Salad kits recalled in Canada because tests show Salmonella contamination

A Taylor Farms salad mix is ​​being recalled in Canada after government testing showed Salmonella contamination.

The “Mexican Style Chopped Street Corn (Salad) Kit” was sold in New Brunswick, Newfoundland and Labrador and Nova Scotia. Ontario, Prince Edward Island, Quebec and possibly other provinces and territories, according to the Canadian Food Inspection Agency.

Taylor Fresh Canada Foods ULC is recalling the following product:

Fire Product Size UPC Coded
Taylor Farms Mexican Chopped Street Corn (Salad) Kit 329g 0 30223 06139 7 Best consumed before: 2024 FE 21

Anyone with salad at home is asked not to eat it and to return it to the place of purchase.

About Salmonella Infections
Foods contaminated with Salmonella bacteria generally do not look, smell, or taste spoiled. Anyone can get a Salmonella infection. Infants, children, the elderly and people with weakened immune systems are at higher risk of severe illness because their immune systems are fragile, according to the U.S. CDC.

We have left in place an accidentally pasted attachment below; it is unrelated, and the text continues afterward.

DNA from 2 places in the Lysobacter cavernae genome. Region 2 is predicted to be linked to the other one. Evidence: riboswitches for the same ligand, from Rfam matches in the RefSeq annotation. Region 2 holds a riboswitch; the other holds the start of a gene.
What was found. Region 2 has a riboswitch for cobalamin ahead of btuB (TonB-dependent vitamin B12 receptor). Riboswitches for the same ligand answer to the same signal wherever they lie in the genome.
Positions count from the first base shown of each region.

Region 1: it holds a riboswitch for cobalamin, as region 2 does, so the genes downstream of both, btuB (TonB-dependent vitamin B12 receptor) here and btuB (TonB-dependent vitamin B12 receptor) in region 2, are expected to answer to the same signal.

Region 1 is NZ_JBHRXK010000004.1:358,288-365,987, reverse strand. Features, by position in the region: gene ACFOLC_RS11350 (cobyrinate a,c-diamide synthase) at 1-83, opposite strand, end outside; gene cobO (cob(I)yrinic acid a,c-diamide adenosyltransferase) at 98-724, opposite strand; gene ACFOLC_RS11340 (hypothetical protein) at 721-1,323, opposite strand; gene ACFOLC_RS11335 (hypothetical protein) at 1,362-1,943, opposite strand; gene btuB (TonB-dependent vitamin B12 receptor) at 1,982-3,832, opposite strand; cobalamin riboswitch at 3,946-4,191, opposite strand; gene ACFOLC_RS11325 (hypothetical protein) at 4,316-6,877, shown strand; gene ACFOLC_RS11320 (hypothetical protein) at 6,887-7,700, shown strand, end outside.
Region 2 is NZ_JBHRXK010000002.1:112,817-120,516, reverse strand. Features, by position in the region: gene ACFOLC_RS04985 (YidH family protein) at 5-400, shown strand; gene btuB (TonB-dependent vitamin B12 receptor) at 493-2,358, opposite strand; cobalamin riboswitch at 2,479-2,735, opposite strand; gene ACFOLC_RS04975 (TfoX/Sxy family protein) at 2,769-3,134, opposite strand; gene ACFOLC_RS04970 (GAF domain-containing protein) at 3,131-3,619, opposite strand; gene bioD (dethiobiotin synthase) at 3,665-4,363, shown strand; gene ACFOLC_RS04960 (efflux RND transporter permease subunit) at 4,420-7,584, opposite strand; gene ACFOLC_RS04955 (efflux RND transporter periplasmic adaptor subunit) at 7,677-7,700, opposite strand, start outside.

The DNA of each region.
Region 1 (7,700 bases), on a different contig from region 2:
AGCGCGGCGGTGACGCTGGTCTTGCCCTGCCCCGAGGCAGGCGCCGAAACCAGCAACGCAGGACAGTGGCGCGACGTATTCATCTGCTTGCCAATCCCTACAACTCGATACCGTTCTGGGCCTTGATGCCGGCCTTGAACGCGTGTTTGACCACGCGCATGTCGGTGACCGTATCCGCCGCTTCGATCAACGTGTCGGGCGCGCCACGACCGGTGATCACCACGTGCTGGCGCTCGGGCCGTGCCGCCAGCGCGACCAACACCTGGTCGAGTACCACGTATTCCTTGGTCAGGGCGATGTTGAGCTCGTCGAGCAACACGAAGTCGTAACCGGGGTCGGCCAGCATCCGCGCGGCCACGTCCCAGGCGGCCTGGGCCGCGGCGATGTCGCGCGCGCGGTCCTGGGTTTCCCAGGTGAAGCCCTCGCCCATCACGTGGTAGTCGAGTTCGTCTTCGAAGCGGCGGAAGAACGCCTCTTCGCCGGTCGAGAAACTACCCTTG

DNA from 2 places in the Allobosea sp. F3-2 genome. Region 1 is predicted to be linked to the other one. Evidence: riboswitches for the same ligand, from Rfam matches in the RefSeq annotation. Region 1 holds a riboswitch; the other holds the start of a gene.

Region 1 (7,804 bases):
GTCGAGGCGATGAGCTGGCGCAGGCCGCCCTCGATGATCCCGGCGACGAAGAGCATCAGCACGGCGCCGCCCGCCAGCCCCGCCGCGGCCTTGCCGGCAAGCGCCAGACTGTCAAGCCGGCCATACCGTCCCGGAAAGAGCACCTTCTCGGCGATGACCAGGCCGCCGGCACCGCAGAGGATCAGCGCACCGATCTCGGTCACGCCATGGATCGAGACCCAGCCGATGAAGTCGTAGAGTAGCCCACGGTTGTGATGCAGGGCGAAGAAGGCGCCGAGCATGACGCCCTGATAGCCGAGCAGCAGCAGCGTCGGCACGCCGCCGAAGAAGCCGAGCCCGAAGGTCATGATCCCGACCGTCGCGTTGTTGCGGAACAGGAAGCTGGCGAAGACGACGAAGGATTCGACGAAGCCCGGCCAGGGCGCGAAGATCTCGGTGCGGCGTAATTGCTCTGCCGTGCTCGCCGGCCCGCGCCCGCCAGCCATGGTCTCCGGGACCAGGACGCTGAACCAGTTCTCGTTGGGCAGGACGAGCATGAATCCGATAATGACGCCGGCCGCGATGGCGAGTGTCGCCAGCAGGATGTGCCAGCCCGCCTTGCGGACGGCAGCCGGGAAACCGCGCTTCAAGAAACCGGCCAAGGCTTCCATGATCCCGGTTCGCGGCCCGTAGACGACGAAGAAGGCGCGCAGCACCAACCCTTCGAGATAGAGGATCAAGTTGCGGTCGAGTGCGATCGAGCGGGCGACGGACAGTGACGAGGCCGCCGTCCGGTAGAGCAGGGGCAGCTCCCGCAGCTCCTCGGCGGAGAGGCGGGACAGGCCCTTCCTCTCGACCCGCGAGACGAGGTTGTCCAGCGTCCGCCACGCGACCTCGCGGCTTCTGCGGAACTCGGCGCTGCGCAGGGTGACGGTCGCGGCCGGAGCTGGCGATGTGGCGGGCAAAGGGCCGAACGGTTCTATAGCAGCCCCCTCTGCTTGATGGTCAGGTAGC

Anyone who has eaten a recalled product and developed symptoms of Salmonella infection should seek medical attention. Sick people should tell their doctor about their possible exposure to Salmonella bacteria, because special tests are needed to diagnose salmonellosis. Symptoms of a Salmonella infection can mimic other illnesses, often leading to misdiagnosis.

Symptoms of a Salmonella infection may include diarrhea, abdominal cramps, and fever within 12 to 72 hours after eating contaminated food. Otherwise, healthy adults typically stay sick for four to seven days. In some cases, however, diarrhea can be so severe that patients need to be hospitalized.

Older adults, children, pregnant women, and people with weakened immune systems, such as cancer patients, are more likely to develop serious illness and serious, sometimes life-threatening conditions.

Some people become infected without getting sick or showing symptoms. However, they can still transmit the infection to others.

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Alice Williamson

"Explorer. Food advocate. Analyst. Freelance bacon practitioner. Future teen idol. Proud pop culture expert."

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